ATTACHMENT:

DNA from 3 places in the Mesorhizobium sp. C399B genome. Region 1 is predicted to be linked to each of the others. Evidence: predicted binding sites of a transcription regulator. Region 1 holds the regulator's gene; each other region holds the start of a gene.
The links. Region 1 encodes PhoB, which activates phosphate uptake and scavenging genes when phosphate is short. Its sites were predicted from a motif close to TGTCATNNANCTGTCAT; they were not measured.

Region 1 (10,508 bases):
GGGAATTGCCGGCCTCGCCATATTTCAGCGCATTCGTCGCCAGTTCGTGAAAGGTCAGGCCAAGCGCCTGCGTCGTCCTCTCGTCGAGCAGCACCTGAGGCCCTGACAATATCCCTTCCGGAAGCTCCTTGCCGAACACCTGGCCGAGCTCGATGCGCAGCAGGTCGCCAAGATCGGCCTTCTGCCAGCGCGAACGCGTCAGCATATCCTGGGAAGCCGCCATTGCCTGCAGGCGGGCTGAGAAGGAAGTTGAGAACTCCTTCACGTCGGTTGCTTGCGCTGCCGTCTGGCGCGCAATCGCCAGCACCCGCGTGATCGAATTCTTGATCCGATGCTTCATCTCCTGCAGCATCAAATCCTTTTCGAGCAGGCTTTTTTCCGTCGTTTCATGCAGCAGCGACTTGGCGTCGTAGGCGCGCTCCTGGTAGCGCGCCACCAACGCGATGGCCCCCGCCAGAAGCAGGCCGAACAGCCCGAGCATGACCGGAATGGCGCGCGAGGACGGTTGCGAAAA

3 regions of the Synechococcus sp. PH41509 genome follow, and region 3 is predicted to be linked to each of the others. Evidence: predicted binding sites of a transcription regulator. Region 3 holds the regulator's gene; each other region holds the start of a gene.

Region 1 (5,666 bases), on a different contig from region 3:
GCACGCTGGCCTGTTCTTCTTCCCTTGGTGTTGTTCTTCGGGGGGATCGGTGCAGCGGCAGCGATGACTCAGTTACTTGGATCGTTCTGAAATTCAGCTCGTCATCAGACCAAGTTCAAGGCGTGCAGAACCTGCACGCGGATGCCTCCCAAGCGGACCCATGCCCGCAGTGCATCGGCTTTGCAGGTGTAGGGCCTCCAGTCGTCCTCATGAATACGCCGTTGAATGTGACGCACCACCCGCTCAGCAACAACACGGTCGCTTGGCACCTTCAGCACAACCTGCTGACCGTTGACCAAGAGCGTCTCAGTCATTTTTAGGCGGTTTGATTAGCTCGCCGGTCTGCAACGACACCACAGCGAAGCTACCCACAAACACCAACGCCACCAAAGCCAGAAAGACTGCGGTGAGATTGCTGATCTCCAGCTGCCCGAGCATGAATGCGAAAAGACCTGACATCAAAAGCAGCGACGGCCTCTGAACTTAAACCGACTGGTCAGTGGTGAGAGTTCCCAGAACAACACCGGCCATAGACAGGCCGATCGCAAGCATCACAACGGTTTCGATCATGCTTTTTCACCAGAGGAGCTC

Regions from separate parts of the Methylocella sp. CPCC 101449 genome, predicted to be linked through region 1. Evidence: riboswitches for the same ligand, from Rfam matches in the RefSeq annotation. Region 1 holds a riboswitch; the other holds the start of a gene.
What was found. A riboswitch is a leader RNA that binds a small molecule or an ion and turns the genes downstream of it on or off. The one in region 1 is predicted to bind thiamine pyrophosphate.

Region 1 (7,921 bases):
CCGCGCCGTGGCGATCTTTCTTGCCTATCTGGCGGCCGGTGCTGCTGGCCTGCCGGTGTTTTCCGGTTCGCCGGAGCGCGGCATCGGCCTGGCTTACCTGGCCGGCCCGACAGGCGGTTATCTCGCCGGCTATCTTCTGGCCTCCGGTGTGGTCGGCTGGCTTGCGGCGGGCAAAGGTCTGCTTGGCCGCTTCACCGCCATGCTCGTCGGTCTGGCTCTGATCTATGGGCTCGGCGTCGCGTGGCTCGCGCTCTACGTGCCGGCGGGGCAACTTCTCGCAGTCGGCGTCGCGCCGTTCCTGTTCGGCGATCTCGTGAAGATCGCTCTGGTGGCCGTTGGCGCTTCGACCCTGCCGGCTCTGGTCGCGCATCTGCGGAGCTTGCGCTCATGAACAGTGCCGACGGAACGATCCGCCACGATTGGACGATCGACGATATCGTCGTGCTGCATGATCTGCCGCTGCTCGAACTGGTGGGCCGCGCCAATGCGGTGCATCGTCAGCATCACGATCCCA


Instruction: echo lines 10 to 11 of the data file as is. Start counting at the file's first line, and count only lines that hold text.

Region 1 (7,921 bases):
CCGCGCCGTGGCGATCTTTCTTGCCTATCTGGCGGCCGGTGCTGCTGGCCTGCCGGTGTTTTCCGGTTCGCCGGAGCGCGGCATCGGCCTGGCTTACCTGGCCGGCCCGACAGGCGGTTATCTCGCCGGCTATCTTCTGGCCTCCGGTGTGGTCGGCTGGCTTGCGGCGGGCAAAGGTCTGCTTGGCCGCTTCACCGCCATGCTCGTCGGTCTGGCTCTGATCTATGGGCTCGGCGTCGCGTGGCTCGCGCTCTACGTGCCGGCGGGGCAACTTCTCGCAGTCGGCGTCGCGCCGTTCCTGTTCGGCGATCTCGTGAAGATCGCTCTGGTGGCCGTTGGCGCTTCGACCCTGCCGGCTCTGGTCGCGCATCTGCGGAGCTTGCGCTCATGAACAGTGCCGACGGAACGATCCGCCACGATTGGACGATCGACGATATCGTCGTGCTGCATGATCTGCCGCTGCTCGAACTGGTGGGCCGCGCCAATGCGGTGCATCGTCAGCATCACGATCCCA